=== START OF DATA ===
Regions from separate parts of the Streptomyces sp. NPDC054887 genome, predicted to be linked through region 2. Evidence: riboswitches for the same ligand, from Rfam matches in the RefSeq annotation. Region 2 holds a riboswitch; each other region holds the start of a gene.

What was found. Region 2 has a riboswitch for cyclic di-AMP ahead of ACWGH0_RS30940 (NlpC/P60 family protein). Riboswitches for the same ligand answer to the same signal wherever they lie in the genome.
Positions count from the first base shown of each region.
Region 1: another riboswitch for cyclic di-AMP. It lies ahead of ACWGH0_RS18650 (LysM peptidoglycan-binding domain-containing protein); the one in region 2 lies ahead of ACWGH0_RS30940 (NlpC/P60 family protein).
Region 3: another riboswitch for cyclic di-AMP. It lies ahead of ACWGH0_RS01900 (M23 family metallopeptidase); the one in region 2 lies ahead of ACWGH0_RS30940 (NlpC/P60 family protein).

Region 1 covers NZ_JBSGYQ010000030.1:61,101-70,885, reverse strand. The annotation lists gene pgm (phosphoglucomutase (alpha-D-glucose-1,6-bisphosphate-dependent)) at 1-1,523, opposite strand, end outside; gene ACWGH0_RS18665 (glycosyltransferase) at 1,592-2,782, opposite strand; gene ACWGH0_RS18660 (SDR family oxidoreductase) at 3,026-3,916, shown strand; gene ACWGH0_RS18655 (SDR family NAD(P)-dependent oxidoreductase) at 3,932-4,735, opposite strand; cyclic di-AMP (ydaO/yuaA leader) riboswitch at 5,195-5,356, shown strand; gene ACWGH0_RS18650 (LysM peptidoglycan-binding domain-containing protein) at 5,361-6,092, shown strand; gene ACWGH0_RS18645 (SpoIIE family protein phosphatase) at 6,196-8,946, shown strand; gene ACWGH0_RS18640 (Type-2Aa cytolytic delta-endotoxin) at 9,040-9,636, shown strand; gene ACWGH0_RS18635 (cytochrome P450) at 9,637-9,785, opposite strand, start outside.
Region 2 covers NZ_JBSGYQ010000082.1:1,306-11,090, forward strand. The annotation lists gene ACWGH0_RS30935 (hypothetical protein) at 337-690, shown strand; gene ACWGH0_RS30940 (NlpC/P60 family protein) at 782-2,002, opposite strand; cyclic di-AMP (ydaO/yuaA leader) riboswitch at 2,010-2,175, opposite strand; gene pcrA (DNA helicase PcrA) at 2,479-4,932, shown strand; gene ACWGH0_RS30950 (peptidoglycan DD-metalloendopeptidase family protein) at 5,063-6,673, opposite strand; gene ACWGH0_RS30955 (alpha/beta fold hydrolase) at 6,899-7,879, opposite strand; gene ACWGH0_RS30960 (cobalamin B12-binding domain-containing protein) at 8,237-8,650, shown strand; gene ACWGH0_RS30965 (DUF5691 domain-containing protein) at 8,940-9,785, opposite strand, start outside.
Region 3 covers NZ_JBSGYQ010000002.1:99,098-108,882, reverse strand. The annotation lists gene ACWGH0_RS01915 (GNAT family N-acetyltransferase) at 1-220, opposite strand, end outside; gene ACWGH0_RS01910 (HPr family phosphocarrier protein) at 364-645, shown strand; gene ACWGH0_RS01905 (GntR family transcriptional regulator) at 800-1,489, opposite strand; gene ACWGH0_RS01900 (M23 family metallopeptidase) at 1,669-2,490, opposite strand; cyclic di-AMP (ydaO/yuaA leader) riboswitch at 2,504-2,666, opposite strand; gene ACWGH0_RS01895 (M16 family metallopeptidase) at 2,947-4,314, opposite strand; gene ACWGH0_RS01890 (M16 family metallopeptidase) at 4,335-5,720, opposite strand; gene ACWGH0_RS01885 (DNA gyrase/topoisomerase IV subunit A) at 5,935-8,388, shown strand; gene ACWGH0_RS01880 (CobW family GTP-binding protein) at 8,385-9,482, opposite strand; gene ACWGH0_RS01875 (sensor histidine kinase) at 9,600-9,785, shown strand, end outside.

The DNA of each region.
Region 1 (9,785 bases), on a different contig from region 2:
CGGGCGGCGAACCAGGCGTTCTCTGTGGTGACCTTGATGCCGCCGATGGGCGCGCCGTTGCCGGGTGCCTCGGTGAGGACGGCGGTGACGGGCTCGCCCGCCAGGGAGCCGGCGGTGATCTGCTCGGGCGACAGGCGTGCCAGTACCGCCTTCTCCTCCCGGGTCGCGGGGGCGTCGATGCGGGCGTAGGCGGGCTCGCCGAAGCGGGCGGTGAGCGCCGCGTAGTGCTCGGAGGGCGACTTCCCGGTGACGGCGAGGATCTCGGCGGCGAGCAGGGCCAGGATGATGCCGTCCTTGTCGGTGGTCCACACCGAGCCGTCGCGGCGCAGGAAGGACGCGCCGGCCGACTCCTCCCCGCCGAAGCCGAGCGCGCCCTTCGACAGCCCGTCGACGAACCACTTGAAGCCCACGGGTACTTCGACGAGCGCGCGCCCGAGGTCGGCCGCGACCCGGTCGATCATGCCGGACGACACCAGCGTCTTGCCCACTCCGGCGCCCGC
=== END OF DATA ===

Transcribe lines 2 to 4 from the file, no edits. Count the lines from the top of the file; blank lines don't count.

What was found. Region 2 has a riboswitch for cyclic di-AMP ahead of ACWGH0_RS30940 (NlpC/P60 family protein). Riboswitches for the same ligand answer to the same signal wherever they lie in the genome.
Positions count from the first base shown of each region.
Region 1: another riboswitch for cyclic di-AMP. It lies ahead of ACWGH0_RS18650 (LysM peptidoglycan-binding domain-containing protein); the one in region 2 lies ahead of ACWGH0_RS30940 (NlpC/P60 family protein).